Sybil’s death also helped to reinforce the main theme that runs throughout the entire series, the slow and continuous weakening of the old British aristocracy. Robert, more than any other character (although Mary is hot on his heels), has always been the prime representative of the traditional methods and roles of the aristocracy. Downton Abbey has always been about the gradual fall of Robert and those like him and season three has further pushed this mindset’s decline. It was made clear in this week’s episode that blind faith in the aristocracy’s ability to do what is right for the people of lesser class is no longer an option. Robert’s continued ardency in his support of Sir Phillip and his medical judgment was Robert clinging to the last shreds of his once infallible supreme power. The waning trust in his abilities was further perpetuated by his mismanagement of the estate and his investment gone awry from earlier this season.
The main theme is very prevalent in the season’s remaining main storyline as well. Matthew’s concern with how the estate has been run seems to be the focal point for the remaining episodes in the season. Much to Mary’s Chagrin, Matthew knows that he must wrest the power to manage the estate from Robert. Matthew even made sure to hammer the point home that his middle class sensibilities will make Downton profitable again, which is an attack at Robert’s background and capabilities. What remains to be seen, and Mary even questions it, is whether Matthew will be able to maintain the level of humane thinking for the estate tenants that her father has as Matthew tries to make Downton profitable. Matthew’s very poor taste, although an example of his pragmatism and middle class sensibilities, to meet with the lawyer about running the estate the day after Sybil had died seems to hint at an upcoming battle for Matthew’s soul being waged between capitalistic shrewdness and empathetic magnanimity.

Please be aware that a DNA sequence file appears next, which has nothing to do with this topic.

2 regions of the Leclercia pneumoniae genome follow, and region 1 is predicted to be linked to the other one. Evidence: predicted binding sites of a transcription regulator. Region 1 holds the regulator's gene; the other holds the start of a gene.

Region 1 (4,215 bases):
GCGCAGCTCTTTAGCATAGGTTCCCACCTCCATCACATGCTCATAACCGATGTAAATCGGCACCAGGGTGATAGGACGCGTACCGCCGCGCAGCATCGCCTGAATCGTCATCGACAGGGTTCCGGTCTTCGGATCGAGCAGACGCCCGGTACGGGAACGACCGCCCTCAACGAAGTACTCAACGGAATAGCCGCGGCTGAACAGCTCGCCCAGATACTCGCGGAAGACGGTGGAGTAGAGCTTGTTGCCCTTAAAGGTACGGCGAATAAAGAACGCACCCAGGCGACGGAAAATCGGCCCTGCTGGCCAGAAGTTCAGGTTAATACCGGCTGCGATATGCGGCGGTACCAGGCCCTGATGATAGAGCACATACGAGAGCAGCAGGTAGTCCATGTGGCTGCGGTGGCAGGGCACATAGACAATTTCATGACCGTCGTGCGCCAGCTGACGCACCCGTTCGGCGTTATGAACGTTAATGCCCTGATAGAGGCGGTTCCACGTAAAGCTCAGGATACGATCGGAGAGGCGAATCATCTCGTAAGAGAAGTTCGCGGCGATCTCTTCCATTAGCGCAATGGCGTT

Some of the lesser plots progressed as well although they were completely overshadowed by Sybil’s death. Daisy continued to be cold and harsh towards Ivy, the new kitchen aid, because Alfred is interested in Ivy. Mrs. Patmore tried to calm Daisy’s bossiness by advising her that her meanness towards Ivy would not make Alfred like her anymore while also revealing that Ivy is more inclined the Jimmy’s (the new footman’s) affections than Alfred’s.
Mrs. Crawley’s reclamation of Ethel forged on this week as well. Mrs. Crawley decided to hire Ethel as a housemaid, which forced her cook to quit because of Ethel’s prostitute past, which in turn meant Ethel was promoted to cook. And Ethel’s cooking skills are substandard at best. O’Brien’s plan to force Thomas’s sexual preferences into the open by advising Jimmy to seek Thomas’s advice is going nicely. The Bates case could break open if Mrs. Bartlett gives her truthful confession about seeing pastry dough under Vera’s fingernails.